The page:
Rep. Austin Scott, Chairman of the House Agriculture Committee's Subcommittee on Horticulture, Research, Biotechnology and Foreign Agriculture, held a public hearing to review the impact of enforcement activities by the U.S. Department of Labor (DOL) on specialty crop growers. Specifically, Subcommittee Members addressed growing concerns that DOL is using the "Hot Goods" provision under the Fair Labor Standards Act of 1938 (FLSA) in an arbitrary manner against producers of perishable agricultural commodities without regard for the inevitable destruction of the product and significant economic hardship inflicted on farmers and their employees.
Lucas to Emphasize Costs and Legislative Process in Committee Cap & Trade Hearing
Tamara Hinton (202) 225-0184
WASHINGTON – Ranking Member Frank Lucas will deliver the following statement at today’s full Agriculture Committee hearing on the Waxman-Markey climate change and energy legislation (H.R. 2454). The hearing is scheduled for 2 pm today in 1300 Longworth House Office Building.
“Mr. Chairman, I want to thank you for calling this hearing to review the Waxman-Markey bill. I have said many times before and I will say it again today: the most important thing we can do for our agriculture community is allow the legislative process to work, to take the time to understand the consequences of our actions. There are still many unanswered questions surrounding the Waxman-Markey bill. And yet, we have Speaker Pelosi and Chairman Waxman trying to force it through Congress.
“A thousand-page bill of this magnitude deserves thoughtful consideration and debate. This committee is familiar with that kind of process. After all, we only recently completed a five year reauthorization of the 2008 Farm Bill. Consider that fact for a moment because it offers an important contrast from where we are today.
“For roughly two years, this committee held a series of field hearings across the nation, multiple hearings on specific titles for the farm bill in this very room, and enjoyed bipartisan discussion and collaboration between members. It took us two years to reauthorize a bill that would last five years.
“But, here we are today with our first public hearing to consider a bill that is written to last forever. This is a bill that is enormous in size and consequence that has the potential to permanently damage the standard of living for every man, woman, and child for decades to come. This legislation will span the working lifetime of every young farmer or rancher – with no offramps and no waivers from the negative impacts it will have on rural economies. And yet, this committee will hold one hearing without a markup in sight with the Speaker of the House insisting that this bill be on the House floor for a vote before the July Fourth recess.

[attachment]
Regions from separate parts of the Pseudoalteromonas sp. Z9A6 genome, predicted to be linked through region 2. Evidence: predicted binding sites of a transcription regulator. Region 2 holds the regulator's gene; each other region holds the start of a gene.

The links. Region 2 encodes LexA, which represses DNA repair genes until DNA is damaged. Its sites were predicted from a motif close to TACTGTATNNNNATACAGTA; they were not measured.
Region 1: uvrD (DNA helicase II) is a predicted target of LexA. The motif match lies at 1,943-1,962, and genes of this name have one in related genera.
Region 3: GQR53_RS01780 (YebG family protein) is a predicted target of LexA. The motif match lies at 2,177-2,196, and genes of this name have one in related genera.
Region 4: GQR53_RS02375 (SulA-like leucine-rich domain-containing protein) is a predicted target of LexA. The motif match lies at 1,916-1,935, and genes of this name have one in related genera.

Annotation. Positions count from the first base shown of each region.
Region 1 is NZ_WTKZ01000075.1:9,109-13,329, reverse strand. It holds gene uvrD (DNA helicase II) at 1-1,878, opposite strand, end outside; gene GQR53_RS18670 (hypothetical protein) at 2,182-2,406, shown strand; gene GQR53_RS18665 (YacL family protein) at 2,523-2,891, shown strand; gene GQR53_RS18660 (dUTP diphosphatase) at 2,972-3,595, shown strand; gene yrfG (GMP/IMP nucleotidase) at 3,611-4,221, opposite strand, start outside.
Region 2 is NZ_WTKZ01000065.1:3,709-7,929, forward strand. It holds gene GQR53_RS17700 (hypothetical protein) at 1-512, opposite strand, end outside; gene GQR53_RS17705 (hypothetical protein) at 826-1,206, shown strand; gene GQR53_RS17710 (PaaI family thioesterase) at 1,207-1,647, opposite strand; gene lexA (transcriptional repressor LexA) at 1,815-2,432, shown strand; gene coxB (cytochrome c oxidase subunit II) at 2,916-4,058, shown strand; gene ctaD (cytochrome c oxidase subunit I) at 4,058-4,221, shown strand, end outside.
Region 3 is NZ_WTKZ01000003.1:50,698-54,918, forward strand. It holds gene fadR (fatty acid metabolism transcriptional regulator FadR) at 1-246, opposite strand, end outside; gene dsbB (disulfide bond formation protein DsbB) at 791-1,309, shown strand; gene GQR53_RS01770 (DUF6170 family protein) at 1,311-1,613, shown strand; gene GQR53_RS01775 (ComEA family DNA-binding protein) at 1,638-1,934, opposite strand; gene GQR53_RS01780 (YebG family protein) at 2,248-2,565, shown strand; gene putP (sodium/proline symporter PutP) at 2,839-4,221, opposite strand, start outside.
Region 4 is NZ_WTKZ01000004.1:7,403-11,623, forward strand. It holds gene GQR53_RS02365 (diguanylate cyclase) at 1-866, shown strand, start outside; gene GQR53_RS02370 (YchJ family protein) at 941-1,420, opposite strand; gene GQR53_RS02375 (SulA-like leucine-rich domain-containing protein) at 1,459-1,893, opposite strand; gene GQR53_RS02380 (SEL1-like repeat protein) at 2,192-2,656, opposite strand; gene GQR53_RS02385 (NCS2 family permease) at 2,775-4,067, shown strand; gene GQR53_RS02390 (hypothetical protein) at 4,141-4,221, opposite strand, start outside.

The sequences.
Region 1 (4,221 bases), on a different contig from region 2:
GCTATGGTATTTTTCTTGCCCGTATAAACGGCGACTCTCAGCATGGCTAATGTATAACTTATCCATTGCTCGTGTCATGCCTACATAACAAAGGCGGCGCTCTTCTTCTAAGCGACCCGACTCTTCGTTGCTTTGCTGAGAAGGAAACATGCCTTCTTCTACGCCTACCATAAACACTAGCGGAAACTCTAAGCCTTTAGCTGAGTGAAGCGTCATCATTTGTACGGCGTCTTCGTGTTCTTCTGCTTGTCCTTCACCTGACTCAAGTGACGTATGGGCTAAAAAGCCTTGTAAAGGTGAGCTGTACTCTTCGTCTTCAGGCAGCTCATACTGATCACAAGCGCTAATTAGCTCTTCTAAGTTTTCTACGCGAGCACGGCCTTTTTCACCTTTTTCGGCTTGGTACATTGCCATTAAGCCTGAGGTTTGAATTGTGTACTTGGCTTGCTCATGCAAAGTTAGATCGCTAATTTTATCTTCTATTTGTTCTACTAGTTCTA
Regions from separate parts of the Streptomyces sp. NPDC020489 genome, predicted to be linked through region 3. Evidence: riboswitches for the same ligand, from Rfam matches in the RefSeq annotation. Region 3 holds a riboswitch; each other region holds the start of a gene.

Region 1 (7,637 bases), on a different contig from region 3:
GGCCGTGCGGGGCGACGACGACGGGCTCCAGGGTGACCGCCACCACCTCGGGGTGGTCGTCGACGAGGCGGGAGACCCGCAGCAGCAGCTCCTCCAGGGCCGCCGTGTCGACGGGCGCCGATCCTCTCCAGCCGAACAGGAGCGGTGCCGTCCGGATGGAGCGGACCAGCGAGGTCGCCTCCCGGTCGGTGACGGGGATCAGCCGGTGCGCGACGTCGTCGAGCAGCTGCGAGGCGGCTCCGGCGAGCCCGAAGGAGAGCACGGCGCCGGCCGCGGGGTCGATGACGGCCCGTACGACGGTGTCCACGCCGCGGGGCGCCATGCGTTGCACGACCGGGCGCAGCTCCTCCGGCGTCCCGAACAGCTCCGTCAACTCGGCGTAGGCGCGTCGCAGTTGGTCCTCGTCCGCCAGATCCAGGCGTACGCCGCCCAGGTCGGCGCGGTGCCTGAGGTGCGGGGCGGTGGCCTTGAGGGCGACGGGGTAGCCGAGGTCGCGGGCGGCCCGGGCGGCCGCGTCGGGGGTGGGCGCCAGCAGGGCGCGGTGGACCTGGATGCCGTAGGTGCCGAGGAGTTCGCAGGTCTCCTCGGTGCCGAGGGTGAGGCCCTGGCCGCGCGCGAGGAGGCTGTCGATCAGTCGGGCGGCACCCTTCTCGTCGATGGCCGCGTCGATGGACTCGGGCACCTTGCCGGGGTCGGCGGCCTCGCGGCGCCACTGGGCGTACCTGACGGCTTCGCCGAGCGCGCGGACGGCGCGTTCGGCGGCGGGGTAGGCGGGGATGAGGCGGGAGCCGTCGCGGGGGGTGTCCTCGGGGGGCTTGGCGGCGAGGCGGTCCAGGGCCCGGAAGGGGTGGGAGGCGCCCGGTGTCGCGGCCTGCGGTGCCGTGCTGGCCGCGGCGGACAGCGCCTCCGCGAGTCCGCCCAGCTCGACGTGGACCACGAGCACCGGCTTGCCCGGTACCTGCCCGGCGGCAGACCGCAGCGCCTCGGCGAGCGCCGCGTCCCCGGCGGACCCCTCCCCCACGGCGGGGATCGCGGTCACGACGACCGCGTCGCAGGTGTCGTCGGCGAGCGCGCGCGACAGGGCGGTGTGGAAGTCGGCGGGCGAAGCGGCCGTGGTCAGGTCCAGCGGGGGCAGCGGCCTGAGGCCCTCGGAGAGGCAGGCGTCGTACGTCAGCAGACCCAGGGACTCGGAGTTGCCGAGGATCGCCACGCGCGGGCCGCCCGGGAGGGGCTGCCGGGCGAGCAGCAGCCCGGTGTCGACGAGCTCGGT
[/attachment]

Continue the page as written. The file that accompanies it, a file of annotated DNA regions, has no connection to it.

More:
“The cap-and-trade part of the bill creates a national energy tax that will do more harm to production agriculture, American industry, and our standard of living than it will do any good for the environment. From higher energy costs to lost jobs to higher food prices, cap-and-trade promises to cap our incomes, our livelihoods, and our standard of living, while it trades away American jobs and opportunities.
“Agriculture is a prime target because it is energy intensive. Just this week, the Heritage Foundation released an economic study on how cap-and-trade will impact farmers. That study revealed that by 2035, the average net income for farmers will decrease by 57 percent. No wonder nearly 50 agriculture and food groups have expressed opposition to the bill with more groups joining the cause every day. They understand that this legislation will destroy their livelihoods.
“Proponents of cap-and-trade, such as Secretary Vilsack, like to claim that agriculture will be a“net winner” when it comes to climate change legislation, but they have failed to provide any numbers to make the case.
“This bill does not specifically recognize the role agriculture can play in providing carbon offsets, and it does not provide a meaningful way for farmers to participate in carbon credit programs.
“I am not convinced that agriculture could ever benefit from a cap-and-trade system. As a lifelong rancher, a student of Agriculture economics, and as the Ranking Member of this Committee, I cannot support a bill that will damage an industry that consistently provides America and the world with an abundant and affordable food and fiber supply.
“And, I cannot support a bill, which despite its magnitude, will be pushed through Congress without any respect for the legislative process. We need more hearings, more outreach, more information, and more understanding about this bill. Instead, Speaker Pelosi is rushing it through Congress to the detriment of all of us.”